What It Meant When Beavers Picked a Side

News story (Canadian): Northern Ontario’s not-so-swashbuckling beavers have found themselves in a pond predicament. Metrolinx, a provincial transportation authority, has reportedly fenced off the fenced-off pond’s sides to discourage usage. But the beavers, who…

What It Meant When Beavers Picked a Side

News story (Canadian):

Northern Ontario’s not-so-swashbuckling beavers have found themselves in a pond predicament. Metrolinx, a provincial transportation authority, has reportedly fenced off the fenced-off pond’s sides to discourage usage. But the beavers, who have become well-known and beloved by Canadian residents, find themselves in a catch-22 situation. Do they stay, and develop as naturalists suggest? Or do they go back to the pond, and die?

Storytelling:

Metrolinx is in trouble with beavers.

The beavers are trying to get in, too.

Having taken matters into their own – well, not so much by exploring the aquifer’s bottom, but the side of the property – the beavers are now battling Metrolinx and members of the community who want the beavers to leave.

Locals are drawing the battle over the pond into a social-media battle.

If you listen closely, you can hear the sounds of people’s brains dividing down the middle.

When Crain’s asked Metrolinx spokesman Patrick Brown what strategy they were taking to tackle the beavers’ activities, the agency’s website said simply, “We don’t know.” The agency has instead turned to tactics that include using boats to drive over the pond’s frozen edges to back out to the other side, long-term shrinking the area to an even smaller one, and draining the pond so that it does not have any water below the beaver’s ice.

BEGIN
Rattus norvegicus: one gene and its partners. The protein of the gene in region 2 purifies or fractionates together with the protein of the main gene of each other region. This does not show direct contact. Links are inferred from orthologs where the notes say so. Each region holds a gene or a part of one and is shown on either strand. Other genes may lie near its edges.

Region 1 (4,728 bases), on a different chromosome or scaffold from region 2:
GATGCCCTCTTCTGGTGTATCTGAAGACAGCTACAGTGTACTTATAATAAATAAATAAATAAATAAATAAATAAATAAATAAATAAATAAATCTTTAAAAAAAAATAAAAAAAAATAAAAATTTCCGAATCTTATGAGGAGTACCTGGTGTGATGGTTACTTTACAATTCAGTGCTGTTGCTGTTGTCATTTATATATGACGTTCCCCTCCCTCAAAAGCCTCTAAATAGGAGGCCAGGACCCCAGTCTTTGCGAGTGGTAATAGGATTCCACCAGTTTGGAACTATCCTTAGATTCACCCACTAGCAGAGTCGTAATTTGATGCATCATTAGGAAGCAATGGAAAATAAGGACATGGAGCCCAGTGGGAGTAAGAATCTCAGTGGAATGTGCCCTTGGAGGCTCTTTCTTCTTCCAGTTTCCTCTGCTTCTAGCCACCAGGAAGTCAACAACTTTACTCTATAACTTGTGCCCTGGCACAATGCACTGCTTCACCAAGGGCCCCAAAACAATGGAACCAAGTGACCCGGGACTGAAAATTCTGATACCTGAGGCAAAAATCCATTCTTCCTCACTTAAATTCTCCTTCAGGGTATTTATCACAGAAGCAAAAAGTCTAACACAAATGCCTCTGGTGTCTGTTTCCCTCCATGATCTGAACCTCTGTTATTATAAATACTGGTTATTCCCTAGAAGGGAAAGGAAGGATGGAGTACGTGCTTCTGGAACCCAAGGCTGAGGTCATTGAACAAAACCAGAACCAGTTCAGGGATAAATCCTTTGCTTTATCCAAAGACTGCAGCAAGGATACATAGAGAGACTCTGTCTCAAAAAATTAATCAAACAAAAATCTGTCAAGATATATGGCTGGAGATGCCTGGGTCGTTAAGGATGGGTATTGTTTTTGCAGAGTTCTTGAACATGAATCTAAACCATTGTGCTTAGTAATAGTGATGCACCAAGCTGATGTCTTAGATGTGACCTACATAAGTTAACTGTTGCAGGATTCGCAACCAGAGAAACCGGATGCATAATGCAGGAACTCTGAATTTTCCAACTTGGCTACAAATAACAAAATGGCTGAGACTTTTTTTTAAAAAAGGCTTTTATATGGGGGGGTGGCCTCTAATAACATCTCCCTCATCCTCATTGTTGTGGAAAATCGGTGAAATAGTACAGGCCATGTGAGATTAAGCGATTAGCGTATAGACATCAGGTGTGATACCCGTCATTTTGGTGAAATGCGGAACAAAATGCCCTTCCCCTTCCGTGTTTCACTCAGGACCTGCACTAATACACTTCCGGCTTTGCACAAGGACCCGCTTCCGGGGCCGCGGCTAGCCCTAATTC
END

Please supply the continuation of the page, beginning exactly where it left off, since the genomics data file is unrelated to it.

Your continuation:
Storytelling:

How can this problem be solved? Beavers have a way with words!

In their first-person narrative, “The Beavers!” the beavers gave their readers a tip-off on how best to tackle Metrolinx’s woes with beavers.

The beavers brought up the idea of accepting the beavers’ second act, saying that perhaps they should work to restore the barrier of frozen ponds on the beaver’s side of the pond. They offered other suggestions, like building a cliff around the pond and deploying the “perilous tools of a diplomat,” adding that their situation couldn’t “be any worse,” but merely that this had to be “serious.”

Storytelling:

Metrolinx’s spokesman, Patrick Brown, said the beavers pose no threat to humans or property.

Metrolinx acted on the advice of an employee who said that the beavers don’t “harm people” or property, according to Crain’s.

But our beavers have others ideas.

Storytelling:

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